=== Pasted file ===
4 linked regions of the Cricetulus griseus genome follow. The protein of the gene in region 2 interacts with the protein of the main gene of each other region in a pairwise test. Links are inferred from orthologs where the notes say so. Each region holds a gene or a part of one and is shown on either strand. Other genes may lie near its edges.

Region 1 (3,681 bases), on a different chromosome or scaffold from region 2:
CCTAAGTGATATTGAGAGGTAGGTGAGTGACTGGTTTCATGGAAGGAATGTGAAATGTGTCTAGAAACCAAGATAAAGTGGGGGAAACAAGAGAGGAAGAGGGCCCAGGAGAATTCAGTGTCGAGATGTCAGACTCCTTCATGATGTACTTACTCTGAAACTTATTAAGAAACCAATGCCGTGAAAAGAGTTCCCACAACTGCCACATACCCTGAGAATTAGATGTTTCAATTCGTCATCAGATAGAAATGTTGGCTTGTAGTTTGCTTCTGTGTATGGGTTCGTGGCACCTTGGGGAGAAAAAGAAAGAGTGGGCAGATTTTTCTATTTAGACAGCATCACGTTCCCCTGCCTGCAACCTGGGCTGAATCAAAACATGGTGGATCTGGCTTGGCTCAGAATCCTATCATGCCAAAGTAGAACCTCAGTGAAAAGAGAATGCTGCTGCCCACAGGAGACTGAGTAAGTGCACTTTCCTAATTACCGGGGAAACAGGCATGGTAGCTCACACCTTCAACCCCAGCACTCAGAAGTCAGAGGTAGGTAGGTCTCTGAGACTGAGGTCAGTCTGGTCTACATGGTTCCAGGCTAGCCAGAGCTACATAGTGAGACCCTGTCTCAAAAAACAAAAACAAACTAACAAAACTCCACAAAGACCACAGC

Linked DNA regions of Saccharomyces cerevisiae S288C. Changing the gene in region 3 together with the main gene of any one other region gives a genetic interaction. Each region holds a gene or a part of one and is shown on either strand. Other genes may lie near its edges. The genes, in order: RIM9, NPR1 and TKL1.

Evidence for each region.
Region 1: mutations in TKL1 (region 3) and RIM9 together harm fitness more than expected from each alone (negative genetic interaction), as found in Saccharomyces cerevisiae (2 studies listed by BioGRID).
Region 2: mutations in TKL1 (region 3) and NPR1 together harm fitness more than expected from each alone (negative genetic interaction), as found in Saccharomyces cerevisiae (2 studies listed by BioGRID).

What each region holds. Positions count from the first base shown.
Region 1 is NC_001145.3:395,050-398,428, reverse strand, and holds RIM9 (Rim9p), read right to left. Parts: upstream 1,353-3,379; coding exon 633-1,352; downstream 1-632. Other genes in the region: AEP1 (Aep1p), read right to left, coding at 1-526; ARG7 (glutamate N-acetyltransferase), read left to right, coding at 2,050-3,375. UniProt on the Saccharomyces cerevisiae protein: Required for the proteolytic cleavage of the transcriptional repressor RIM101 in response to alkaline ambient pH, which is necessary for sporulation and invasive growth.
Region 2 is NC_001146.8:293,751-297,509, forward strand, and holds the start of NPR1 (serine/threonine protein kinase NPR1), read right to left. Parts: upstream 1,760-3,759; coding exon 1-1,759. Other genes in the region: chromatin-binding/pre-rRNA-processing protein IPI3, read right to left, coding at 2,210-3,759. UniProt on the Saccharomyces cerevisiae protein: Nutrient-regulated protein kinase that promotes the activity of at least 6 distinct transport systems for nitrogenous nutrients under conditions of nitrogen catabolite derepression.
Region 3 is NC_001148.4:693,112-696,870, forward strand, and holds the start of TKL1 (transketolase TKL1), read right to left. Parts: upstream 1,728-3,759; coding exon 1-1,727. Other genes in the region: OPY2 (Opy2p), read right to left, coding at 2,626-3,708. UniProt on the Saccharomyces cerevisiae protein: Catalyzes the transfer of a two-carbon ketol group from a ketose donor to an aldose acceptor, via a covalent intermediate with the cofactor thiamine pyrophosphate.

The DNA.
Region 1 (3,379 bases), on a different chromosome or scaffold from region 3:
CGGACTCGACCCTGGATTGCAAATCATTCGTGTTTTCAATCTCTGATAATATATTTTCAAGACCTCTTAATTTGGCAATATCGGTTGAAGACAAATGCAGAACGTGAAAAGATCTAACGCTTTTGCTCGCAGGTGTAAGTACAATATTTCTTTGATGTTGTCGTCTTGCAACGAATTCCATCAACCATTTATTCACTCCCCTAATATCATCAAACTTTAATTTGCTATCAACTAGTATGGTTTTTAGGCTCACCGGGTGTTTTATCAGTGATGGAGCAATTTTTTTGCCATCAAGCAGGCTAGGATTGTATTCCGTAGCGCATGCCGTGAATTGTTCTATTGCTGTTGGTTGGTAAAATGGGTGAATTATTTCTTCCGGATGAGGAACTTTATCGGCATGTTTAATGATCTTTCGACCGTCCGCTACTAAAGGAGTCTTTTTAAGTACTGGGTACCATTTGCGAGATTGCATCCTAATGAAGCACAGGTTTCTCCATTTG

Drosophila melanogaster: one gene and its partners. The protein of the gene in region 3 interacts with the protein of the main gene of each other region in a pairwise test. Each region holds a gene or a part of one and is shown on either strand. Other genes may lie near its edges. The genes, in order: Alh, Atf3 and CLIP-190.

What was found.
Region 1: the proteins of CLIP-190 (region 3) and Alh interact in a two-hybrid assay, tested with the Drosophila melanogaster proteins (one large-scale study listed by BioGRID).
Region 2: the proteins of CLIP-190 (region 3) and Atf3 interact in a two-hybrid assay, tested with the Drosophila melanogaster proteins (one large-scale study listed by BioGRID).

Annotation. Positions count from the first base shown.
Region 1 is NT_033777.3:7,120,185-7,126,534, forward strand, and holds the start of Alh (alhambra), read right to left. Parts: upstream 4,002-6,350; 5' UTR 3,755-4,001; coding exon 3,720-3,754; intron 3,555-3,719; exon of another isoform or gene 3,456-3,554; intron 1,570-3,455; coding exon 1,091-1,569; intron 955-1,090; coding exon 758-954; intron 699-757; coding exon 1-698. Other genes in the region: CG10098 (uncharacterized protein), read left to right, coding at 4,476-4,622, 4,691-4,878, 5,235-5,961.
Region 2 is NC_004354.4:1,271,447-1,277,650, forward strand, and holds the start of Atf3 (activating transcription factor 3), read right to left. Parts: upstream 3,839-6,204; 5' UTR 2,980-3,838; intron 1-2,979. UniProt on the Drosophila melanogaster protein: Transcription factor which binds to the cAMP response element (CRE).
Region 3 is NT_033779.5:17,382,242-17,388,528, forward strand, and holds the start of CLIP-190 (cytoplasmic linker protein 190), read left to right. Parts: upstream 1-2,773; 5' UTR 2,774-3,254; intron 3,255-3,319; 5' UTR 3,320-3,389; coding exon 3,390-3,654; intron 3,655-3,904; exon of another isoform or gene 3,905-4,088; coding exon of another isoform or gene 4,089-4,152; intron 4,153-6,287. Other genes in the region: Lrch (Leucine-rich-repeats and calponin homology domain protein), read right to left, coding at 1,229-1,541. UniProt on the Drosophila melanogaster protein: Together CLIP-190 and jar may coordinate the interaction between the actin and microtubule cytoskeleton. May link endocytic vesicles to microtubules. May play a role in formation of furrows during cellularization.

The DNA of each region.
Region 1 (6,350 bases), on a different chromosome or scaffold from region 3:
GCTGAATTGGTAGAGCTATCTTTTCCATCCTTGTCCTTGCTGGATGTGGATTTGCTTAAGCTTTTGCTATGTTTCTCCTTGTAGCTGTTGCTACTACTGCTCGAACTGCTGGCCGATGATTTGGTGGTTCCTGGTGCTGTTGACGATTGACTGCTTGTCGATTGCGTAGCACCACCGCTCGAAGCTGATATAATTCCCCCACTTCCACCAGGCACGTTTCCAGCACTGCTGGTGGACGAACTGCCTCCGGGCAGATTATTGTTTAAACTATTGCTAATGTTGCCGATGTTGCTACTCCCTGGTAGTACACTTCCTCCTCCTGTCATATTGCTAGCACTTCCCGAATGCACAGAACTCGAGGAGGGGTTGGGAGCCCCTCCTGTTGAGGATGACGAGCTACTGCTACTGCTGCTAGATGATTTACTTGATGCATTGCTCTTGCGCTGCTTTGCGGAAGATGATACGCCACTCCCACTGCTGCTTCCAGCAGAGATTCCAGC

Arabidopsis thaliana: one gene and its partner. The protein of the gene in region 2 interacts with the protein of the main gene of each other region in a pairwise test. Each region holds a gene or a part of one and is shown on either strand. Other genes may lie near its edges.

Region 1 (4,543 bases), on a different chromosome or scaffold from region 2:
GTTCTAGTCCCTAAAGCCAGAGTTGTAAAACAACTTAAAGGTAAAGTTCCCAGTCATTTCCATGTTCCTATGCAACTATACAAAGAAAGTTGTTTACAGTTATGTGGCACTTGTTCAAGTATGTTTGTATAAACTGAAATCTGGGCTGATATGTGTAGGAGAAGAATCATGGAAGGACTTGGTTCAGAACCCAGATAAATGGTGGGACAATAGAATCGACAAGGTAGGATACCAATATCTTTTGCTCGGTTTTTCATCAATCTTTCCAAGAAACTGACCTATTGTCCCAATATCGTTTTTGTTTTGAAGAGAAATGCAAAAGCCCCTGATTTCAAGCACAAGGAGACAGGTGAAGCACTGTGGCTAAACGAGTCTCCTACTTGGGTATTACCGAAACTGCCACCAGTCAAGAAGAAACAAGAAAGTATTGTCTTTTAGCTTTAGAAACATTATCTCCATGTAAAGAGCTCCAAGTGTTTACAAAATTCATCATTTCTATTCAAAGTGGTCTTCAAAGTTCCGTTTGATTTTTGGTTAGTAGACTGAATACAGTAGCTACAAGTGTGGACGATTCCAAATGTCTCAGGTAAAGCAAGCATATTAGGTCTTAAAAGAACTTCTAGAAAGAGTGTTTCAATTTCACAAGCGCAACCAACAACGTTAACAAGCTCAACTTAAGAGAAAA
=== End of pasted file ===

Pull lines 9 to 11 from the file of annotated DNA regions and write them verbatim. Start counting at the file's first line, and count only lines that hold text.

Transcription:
Region 1 is NC_001145.3:395,050-398,428, reverse strand, and holds RIM9 (Rim9p), read right to left. Parts: upstream 1,353-3,379; coding exon 633-1,352; downstream 1-632. Other genes in the region: AEP1 (Aep1p), read right to left, coding at 1-526; ARG7 (glutamate N-acetyltransferase), read left to right, coding at 2,050-3,375. UniProt on the Saccharomyces cerevisiae protein: Required for the proteolytic cleavage of the transcriptional repressor RIM101 in response to alkaline ambient pH, which is necessary for sporulation and invasive growth.
Region 2 is NC_001146.8:293,751-297,509, forward strand, and holds the start of NPR1 (serine/threonine protein kinase NPR1), read right to left. Parts: upstream 1,760-3,759; coding exon 1-1,759. Other genes in the region: chromatin-binding/pre-rRNA-processing protein IPI3, read right to left, coding at 2,210-3,759. UniProt on the Saccharomyces cerevisiae protein: Nutrient-regulated protein kinase that promotes the activity of at least 6 distinct transport systems for nitrogenous nutrients under conditions of nitrogen catabolite derepression.
Region 3 is NC_001148.4:693,112-696,870, forward strand, and holds the start of TKL1 (transketolase TKL1), read right to left. Parts: upstream 1,728-3,759; coding exon 1-1,727. Other genes in the region: OPY2 (Opy2p), read right to left, coding at 2,626-3,708. UniProt on the Saccharomyces cerevisiae protein: Catalyzes the transfer of a two-carbon ketol group from a ketose donor to an aldose acceptor, via a covalent intermediate with the cofactor thiamine pyrophosphate.